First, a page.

The third and fourth proposed changes therefore smack of overkill, especially since the role of religious groups in civil partnerships is different from that in relation to marriage. Indeed, paragraph 40 of the ‘Next Steps’ paper states that ‘as there is no Canon law of the Church of England or Church in Wales that would be affected by the civil partnership changes, there is no need for any protections relating to that law’. This misses the point a little. It is not a question of there not being any religious law on the matter or indeed any religious law which is part of the law of the land on the matter. The issue is that it is not a commonly recognised legal right to have civil partnerships solemnised in these two churches (as it is for marriages). On the surface, this creates the seemingly odd situation where there is a legal prohibition of the solemnisation of same sex marriage in these two Anglican churches but no such prohibition on civil partnerships. However, this anomaly is explained by the assumed legal duty upon these churches to solemnise marriages. This does mean that the Anglican churches may find themselves lobbied to conduct civil partnerships.
This all means that the protections proposed will afford religious organisations similar protection for conducting civil partnerships as they have for religious marriage, except in the case of the Anglican churches which will have no special treatment in relation to civil partnerships. The intention is clearly for these provisions to apply to opposite and same sex civil partnerships. That means that the religious protections concerning same sex civil partnerships will increase. Yet, no suggestion is made, let alone no evidence given, to suggest that the current protections in the Civil Partnership Act 2004 are inadequate. Rather, the cause of the change seems to be a lack of clarity about the different roles that religious groups play in relation to civil partnerships rather than marriage. This means that a familiar but an overly cautious ‘everything but the kitchen sink’ approach is yet again being taken.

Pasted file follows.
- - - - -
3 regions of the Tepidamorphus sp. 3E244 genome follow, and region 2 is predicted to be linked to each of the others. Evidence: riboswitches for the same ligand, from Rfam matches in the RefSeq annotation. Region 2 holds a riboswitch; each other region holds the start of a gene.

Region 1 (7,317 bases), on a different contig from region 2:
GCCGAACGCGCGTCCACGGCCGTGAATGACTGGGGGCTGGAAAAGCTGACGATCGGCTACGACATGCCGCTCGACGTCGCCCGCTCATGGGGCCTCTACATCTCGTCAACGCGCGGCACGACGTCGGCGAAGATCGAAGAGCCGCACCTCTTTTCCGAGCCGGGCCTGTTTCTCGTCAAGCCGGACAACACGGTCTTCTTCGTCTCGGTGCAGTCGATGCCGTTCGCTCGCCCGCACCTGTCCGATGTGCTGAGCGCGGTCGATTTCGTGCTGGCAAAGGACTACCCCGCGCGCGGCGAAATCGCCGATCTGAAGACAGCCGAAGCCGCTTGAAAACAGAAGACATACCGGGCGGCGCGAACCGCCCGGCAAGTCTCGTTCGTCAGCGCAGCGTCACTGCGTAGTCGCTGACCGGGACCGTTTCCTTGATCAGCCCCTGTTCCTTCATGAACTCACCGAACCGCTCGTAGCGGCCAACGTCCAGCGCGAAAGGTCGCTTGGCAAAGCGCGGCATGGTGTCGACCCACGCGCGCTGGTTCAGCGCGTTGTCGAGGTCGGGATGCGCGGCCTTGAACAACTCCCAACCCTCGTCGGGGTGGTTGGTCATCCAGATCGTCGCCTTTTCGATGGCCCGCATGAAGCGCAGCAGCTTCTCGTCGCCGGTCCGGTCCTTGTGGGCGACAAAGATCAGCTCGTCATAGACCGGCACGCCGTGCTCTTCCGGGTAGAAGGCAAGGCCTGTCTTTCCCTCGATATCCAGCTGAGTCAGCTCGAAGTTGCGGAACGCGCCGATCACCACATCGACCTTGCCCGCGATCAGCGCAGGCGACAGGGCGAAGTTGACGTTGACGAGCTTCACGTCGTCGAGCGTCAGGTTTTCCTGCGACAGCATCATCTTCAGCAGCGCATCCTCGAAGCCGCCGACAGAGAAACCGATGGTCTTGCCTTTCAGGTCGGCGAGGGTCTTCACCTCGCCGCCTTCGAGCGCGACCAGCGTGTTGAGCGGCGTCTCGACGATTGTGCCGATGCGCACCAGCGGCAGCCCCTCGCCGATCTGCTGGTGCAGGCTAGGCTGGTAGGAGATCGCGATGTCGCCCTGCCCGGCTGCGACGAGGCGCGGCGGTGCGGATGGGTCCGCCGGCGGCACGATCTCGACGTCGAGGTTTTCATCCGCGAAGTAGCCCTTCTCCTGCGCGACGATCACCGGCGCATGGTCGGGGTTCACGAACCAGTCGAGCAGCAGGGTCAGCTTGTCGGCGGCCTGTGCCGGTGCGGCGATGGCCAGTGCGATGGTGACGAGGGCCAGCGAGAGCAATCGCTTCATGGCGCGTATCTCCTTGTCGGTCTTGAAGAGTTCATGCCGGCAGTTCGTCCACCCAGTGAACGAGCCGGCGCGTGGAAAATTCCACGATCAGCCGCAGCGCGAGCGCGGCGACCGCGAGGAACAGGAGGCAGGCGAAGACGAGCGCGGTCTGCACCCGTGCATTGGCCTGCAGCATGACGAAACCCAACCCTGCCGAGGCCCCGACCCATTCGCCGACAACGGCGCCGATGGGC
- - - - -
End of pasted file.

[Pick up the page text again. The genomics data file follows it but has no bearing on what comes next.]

The ‘Religious Protections’ chapter concludes by recognising the judgment in Ladele v London Borough of Islington  EWCA (Civ) 1357 stating that ‘these protections will not apply to civil partnership registrars. They perform a secular function’ (para 41). It further clarifies that ‘a handful of religious ministers are also designated as civil partnership registrars, and when they are performing this secular function they will not be able to refuse on faith or belief grounds’. This perpetuates a distinction between a religious ceremony and a civil legal act of registration. It may well be time to refashion outmoded marriage laws in order to insist upon such a neat distinction there.
Indeed, although there is nothing fundamentally unsound in the ‘Religious Protections’ section, it does include a number of confusions and inconsistencies that will be perpetuated if these next steps are taken. There seems to be a lack of clarity as to the role that religious groups have in civil partnerships rather than marriage. This has meant that the same sex marriage provisions are now being replicated rather than the same sex civil partnership provisions without any explanation or justification. Harmonisation of the laws on adult relationships is badly needed. The current law on marriage distinguishes between different religions and indeed gives special treatment to places of religious worship. Calls for humanist ceremonies to be legally recognised and concerns about unregistered Islamic marriages show that the current law is not fit for purpose. As Sharon Thompson and I argue, there is a pressing need for comprehensive reform of adult relationships, particularly the formalities required and cohabitation rights. As I have noted elsewhere, the recent announcement of a review of the Law Commission into weddings law is welcome but the varied and various piecemeal reforms underscore the need for a comprehensive harmonisation and reform programme.